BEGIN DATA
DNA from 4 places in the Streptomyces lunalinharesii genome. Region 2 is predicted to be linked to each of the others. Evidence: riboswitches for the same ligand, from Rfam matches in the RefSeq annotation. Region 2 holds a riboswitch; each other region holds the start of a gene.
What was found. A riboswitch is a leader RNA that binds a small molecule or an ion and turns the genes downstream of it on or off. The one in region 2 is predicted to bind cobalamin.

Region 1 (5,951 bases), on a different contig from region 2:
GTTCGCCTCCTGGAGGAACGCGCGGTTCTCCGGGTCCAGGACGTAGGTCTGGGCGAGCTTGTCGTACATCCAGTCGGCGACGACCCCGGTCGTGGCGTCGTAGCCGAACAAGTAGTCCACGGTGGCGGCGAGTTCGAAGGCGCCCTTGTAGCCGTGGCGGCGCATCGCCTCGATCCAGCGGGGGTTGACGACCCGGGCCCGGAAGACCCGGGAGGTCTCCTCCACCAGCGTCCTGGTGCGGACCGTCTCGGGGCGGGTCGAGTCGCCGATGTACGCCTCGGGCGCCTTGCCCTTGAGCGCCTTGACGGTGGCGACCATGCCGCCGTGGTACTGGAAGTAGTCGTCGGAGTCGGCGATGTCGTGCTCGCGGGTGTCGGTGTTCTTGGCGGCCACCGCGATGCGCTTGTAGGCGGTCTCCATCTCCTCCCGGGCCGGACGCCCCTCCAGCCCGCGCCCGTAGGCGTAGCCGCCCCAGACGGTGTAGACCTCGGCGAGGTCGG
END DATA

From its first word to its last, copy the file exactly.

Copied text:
DNA from 4 places in the Streptomyces lunalinharesii genome. Region 2 is predicted to be linked to each of the others. Evidence: riboswitches for the same ligand, from Rfam matches in the RefSeq annotation. Region 2 holds a riboswitch; each other region holds the start of a gene.
What was found. A riboswitch is a leader RNA that binds a small molecule or an ion and turns the genes downstream of it on or off. The one in region 2 is predicted to bind cobalamin.

Region 1 (5,951 bases), on a different contig from region 2:
GTTCGCCTCCTGGAGGAACGCGCGGTTCTCCGGGTCCAGGACGTAGGTCTGGGCGAGCTTGTCGTACATCCAGTCGGCGACGACCCCGGTCGTGGCGTCGTAGCCGAACAAGTAGTCCACGGTGGCGGCGAGTTCGAAGGCGCCCTTGTAGCCGTGGCGGCGCATCGCCTCGATCCAGCGGGGGTTGACGACCCGGGCCCGGAAGACCCGGGAGGTCTCCTCCACCAGCGTCCTGGTGCGGACCGTCTCGGGGCGGGTCGAGTCGCCGATGTACGCCTCGGGCGCCTTGCCCTTGAGCGCCTTGACGGTGGCGACCATGCCGCCGTGGTACTGGAAGTAGTCGTCGGAGTCGGCGATGTCGTGCTCGCGGGTGTCGGTGTTCTTGGCGGCCACCGCGATGCGCTTGTAGGCGGTCTCCATCTCCTCCCGGGCCGGACGCCCCTCCAGCCCGCGCCCGTAGGCGTAGCCGCCCCAGACGGTGTAGACCTCGGCGAGGTCGG